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S.A. Bent, comp. Familiar Short Sayings of Great Men. 1887.

Rowland Hill

  • [The Rev. Rowland Hill, a popular preacher and disciple of Whitefield; born at Hawkstone, England, 1744; ordained in the Established Church, he became a preacher to the Calvinistic Methodists; built Surrey Chapel, London, in which he preached nearly fifty years; died 1833.]
  • Why should the Devil have all the good tunes?

  • A question once asked by this eccentric preacher; hence he frequently had such airs as “Rule Britannia” sung at Surrey Chapel. This question has been attributed to Charles Wesley, and a French Huguenot once said that there was no reason why the powers of evil should monopolize all the best tunes.
  • Mr. Hill had a great intolerance of dirt and slovenliness, and on noticing any thing of the kind he would say, “Here, mistress, is a trifle for you to buy some soap and a scrubbing-brush; there is plenty of water to be had for nothing. Mr. Whitefield used to say, ‘Cleanliness is next to godliness.’” This aphorism was used as a quotation by John Wesley in a sermon on Dress, with the addition of the word “indeed,” as if he had heard it from his intimate friend and co-worker Whitefield: “Slovenliness is no part of religion; neither this [1 Pet. iii. 3, 4], nor any text of Scripture, condemns neatness of apparel; certainly this is a duty, not a sin; ‘cleanliness is, indeed, next to godliness.’” Neither of them may have been familiar with the commentary of Rabbi Pinhas-ben-Jaïr (temp. Marcus Aurelius) on the command of the Mishna (one of the two divisions of the Talmud), concerning the avoidance of occasions for sin: “Religious zeal leads to cleanliness, cleanliness to purity, purity to godliness, godliness to humility, humility to the fear of sin.” This will be found in various forms in the “Talmud de Jérusalem,” par Schwab, Paris, 1881, iv. 16, in a commentary on the treatise “Schabbath;” and in “Sentences et Proverbes du Talmud et du Midrasch,” par Schul, 463.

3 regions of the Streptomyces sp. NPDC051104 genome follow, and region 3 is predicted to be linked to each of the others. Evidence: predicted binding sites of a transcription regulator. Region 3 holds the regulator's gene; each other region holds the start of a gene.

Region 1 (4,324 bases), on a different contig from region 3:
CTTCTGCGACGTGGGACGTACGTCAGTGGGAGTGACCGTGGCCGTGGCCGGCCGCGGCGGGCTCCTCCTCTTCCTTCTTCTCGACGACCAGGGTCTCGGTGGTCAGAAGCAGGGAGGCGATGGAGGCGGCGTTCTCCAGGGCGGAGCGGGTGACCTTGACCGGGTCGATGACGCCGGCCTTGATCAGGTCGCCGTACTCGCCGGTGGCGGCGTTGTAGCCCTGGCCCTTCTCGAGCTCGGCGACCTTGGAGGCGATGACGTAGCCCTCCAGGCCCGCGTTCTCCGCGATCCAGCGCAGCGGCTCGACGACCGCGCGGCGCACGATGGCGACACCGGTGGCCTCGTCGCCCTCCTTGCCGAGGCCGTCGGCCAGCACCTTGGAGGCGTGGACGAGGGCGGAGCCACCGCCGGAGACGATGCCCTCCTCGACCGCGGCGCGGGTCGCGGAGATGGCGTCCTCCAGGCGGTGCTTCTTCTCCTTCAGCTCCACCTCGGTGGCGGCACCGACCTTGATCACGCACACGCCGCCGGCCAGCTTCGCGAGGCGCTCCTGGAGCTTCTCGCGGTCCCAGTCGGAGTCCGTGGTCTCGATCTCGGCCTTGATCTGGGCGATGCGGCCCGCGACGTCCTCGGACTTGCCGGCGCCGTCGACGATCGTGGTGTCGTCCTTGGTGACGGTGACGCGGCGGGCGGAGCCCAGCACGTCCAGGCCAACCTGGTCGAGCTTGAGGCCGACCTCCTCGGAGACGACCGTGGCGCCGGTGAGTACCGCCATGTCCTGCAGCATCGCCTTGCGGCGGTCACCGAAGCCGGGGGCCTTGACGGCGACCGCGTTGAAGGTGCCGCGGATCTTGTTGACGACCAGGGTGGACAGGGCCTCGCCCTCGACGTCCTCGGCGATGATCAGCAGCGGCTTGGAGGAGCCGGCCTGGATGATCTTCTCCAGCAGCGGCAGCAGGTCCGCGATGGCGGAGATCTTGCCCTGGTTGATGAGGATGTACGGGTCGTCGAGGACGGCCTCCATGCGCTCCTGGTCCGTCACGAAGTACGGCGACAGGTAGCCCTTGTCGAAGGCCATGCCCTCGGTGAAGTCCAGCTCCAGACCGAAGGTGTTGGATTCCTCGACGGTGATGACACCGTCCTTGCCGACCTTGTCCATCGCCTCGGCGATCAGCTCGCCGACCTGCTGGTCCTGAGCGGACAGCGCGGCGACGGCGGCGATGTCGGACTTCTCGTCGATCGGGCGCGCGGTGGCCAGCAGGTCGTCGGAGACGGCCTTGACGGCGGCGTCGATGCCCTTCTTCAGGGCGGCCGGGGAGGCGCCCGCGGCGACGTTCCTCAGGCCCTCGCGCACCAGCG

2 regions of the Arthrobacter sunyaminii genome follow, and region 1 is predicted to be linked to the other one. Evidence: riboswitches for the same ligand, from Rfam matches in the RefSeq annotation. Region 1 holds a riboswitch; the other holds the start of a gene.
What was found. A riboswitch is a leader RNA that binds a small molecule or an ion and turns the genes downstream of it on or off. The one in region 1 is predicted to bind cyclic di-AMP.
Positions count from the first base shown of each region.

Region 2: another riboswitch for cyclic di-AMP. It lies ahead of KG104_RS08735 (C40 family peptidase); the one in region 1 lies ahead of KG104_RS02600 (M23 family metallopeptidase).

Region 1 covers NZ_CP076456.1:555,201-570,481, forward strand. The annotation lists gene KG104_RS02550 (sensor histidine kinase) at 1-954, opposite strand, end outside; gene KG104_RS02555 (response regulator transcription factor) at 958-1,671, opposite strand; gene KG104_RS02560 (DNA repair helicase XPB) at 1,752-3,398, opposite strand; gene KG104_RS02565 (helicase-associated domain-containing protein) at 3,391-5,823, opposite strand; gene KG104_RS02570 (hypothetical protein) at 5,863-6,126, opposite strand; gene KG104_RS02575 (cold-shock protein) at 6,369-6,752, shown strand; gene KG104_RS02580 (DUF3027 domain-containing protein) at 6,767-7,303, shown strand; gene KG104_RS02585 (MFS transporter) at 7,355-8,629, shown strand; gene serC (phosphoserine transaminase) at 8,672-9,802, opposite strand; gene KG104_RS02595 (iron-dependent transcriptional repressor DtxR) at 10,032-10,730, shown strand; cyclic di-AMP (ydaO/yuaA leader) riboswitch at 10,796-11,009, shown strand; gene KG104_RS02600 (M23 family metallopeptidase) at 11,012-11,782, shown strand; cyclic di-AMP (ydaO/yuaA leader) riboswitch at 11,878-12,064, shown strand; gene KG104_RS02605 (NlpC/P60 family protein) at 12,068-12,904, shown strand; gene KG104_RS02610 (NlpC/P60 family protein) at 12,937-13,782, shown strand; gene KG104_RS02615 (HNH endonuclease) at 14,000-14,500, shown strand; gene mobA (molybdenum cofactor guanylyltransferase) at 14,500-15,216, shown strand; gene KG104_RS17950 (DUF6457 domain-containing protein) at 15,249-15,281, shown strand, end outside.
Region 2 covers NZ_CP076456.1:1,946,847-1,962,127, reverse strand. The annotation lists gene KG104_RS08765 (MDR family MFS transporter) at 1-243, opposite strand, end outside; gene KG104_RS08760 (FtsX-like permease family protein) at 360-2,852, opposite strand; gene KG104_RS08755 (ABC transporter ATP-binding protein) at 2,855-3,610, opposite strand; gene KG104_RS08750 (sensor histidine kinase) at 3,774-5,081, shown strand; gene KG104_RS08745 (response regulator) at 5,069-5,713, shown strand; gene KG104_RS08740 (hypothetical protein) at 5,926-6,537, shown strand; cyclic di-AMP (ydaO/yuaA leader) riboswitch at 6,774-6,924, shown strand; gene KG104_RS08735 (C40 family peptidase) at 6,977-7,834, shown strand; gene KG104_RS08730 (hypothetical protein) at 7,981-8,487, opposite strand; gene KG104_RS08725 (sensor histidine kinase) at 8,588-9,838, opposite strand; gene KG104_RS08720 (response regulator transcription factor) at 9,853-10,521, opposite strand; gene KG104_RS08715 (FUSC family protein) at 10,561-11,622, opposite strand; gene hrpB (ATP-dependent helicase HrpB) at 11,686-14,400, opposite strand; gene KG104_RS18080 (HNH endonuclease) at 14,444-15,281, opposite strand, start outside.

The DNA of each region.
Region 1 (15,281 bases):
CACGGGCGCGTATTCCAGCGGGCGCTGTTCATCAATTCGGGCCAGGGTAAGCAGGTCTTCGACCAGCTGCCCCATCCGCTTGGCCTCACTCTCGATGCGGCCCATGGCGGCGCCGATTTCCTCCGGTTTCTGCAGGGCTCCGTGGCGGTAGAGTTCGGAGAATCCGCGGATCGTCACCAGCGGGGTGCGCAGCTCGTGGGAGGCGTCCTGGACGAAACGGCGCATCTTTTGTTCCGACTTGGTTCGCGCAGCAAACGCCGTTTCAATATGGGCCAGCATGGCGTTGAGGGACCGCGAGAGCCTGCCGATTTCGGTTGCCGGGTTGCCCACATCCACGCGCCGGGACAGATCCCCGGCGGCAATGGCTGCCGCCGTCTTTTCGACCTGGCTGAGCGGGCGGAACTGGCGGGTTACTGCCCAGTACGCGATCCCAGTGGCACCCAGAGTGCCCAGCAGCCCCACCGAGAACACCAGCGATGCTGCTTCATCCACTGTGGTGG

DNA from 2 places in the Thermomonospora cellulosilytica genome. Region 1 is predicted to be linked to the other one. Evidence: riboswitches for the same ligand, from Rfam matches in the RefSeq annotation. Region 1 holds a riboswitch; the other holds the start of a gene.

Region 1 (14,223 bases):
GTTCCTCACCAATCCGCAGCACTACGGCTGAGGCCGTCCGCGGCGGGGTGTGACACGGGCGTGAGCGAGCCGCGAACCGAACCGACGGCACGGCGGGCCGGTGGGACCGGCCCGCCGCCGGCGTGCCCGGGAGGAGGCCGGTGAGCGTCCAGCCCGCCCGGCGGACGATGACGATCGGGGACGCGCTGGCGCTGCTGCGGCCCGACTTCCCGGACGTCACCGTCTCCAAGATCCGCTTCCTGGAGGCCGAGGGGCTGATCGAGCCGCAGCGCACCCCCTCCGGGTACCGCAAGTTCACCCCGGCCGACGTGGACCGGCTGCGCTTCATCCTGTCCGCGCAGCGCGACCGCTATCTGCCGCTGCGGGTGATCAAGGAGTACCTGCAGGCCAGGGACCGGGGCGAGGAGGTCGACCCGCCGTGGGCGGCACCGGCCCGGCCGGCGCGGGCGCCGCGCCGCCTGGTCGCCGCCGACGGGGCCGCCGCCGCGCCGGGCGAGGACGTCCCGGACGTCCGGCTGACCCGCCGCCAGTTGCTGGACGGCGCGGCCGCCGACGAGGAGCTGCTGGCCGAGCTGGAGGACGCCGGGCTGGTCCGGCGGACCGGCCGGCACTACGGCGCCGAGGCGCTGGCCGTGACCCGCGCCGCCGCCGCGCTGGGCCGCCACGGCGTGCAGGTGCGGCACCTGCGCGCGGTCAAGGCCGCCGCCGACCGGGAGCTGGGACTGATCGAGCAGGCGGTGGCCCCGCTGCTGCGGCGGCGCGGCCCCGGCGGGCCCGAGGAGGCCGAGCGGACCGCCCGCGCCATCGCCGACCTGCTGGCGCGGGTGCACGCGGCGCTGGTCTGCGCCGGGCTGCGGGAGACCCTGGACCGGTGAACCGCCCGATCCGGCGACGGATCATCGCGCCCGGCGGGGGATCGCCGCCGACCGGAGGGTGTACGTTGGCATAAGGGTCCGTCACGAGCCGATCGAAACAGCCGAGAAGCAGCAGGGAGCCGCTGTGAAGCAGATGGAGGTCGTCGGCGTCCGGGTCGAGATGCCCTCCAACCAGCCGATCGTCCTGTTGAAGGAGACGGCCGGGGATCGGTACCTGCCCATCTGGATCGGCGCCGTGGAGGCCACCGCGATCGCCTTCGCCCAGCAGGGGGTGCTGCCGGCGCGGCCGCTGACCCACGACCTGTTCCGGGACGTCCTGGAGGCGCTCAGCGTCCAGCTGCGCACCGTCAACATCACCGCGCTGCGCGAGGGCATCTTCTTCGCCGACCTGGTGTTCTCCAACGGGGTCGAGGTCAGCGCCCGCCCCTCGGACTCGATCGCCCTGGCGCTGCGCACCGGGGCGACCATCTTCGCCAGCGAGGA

• The authorship of another famous saying is in dispute between Wesley and Whitefield, one of whom saw a widow wearing the deepest black a considerable time after her husband’s death, and sternly demanded, “What, madam, have you not forgiven God Almighty yet?” One year after the death of the Spanish King Alfonso XIII. (in 1885), at the close of a commemorative service, a deputation of ladies waited upon the queen, in accordance with the etiquette of that court, and formally divested her of the habiliments of mourning.